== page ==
Street art in a neighborhood in Phnom Penh boasts Khmer art and culture

Wall art in Cambodia has never been popular. But in recent years, graffiti in this Southeast Asian country has evolved and developed into something that boasts not only art but also the Khmer culture as well.

A part of Beoung Kak, a neighborhood in Phnom Penh, was supposed to be redeveloped back in 2007. Protests happened and fast-forward to a few years later, the abandoned buildings in this lake side part of the city became the perfect canvass for graffiti artists.

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Lisa Mam, the most successful woman in this art genre, and Chifumi, a Phnom Penh-based foreigner who is one of the organizers of Cambodia Urban Arts Festival, combine their art with modern elements blended with Khmer art and architecture. Chifumi is known for his art that is reminiscent of Apsara dancers in Cambodia.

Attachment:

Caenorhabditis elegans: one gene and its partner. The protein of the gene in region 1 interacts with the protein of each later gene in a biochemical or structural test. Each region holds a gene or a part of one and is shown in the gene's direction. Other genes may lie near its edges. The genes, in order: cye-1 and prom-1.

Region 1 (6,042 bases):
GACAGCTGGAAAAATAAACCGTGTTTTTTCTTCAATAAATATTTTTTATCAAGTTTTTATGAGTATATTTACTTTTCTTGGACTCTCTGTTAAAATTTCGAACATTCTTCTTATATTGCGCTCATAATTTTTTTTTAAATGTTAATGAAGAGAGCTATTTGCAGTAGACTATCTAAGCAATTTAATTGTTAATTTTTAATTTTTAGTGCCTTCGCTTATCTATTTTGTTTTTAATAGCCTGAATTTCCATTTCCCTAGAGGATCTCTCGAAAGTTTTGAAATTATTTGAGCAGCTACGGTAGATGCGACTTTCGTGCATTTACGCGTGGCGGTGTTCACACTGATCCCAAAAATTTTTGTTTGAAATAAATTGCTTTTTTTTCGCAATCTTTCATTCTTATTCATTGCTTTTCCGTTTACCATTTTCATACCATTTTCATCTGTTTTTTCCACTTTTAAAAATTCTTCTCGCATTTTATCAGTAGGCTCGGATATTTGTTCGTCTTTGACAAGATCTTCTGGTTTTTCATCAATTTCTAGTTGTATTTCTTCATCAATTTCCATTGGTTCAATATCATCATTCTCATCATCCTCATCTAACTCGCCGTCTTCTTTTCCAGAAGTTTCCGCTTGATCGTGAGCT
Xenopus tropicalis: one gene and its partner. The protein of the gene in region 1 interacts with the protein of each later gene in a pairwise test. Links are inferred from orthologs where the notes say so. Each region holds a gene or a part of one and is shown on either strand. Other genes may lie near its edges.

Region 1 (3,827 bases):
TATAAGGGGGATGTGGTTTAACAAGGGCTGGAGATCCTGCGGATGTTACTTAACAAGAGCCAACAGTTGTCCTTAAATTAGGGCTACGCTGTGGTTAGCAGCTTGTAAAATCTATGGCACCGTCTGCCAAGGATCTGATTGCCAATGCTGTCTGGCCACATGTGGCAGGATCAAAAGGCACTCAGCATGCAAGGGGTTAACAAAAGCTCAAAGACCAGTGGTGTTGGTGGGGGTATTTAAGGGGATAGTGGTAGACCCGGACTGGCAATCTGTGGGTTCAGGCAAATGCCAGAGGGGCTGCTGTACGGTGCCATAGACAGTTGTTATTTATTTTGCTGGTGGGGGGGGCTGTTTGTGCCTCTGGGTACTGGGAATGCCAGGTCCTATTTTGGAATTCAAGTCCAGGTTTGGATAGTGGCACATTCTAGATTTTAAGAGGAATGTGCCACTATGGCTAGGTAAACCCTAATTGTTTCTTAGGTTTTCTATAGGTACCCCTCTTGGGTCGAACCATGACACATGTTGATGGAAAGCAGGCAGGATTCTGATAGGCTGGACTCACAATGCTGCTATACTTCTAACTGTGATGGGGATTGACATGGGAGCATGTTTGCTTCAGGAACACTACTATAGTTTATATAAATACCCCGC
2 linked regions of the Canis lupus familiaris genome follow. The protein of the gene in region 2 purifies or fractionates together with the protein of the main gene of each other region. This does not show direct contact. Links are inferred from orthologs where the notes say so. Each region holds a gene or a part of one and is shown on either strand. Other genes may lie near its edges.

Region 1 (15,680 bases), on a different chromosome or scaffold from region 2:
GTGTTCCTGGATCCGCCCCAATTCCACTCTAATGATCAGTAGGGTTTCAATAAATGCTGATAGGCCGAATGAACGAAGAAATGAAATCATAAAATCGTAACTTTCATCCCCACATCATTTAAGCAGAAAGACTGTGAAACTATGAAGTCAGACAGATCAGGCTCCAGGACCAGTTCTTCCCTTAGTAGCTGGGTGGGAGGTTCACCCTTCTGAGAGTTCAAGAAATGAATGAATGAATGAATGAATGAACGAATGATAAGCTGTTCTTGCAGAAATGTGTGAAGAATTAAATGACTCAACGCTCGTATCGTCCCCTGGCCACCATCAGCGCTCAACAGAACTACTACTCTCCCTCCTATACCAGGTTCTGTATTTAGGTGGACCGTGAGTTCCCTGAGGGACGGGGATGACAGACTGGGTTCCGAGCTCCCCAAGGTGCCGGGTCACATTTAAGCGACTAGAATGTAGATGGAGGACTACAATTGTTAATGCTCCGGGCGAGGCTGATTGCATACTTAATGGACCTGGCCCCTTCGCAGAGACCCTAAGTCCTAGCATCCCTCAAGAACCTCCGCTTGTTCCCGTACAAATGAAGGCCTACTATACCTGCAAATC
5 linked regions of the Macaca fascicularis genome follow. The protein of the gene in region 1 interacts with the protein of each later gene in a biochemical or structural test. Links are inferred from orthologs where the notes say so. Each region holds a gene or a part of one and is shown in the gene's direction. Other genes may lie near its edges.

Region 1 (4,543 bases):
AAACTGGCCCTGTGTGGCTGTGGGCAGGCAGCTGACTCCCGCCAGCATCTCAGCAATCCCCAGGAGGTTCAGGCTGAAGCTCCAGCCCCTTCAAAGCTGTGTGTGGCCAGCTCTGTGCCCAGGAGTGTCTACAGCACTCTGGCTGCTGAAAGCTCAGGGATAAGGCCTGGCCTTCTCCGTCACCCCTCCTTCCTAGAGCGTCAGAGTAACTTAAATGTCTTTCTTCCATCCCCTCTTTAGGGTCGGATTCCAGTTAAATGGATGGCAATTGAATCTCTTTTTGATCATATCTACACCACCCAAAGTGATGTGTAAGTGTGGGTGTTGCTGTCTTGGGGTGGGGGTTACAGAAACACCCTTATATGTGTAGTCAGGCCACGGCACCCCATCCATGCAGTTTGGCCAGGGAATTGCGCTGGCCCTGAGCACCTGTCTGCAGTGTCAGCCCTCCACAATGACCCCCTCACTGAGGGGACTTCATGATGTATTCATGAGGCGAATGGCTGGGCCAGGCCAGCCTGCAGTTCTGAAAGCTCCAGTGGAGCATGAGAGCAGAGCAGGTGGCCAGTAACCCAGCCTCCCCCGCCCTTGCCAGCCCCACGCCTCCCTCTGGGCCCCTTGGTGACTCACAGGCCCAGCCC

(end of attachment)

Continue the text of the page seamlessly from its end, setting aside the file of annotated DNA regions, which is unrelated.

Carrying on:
The Angkor Wat and known gods of the country are also present on some of the younger generation’s graffiti. Rahu, for example, who is historically known as a god who lives in the sky has been used as inspiration for some of the art. Khmer lettering is also a trend in street tagging.

Many artists in Cambodia believe that this is vital for the country’s street art to thrive. It not only represents the Khmer culture but also showcases the artistic abilities of Cambodia’s new generation of artists.



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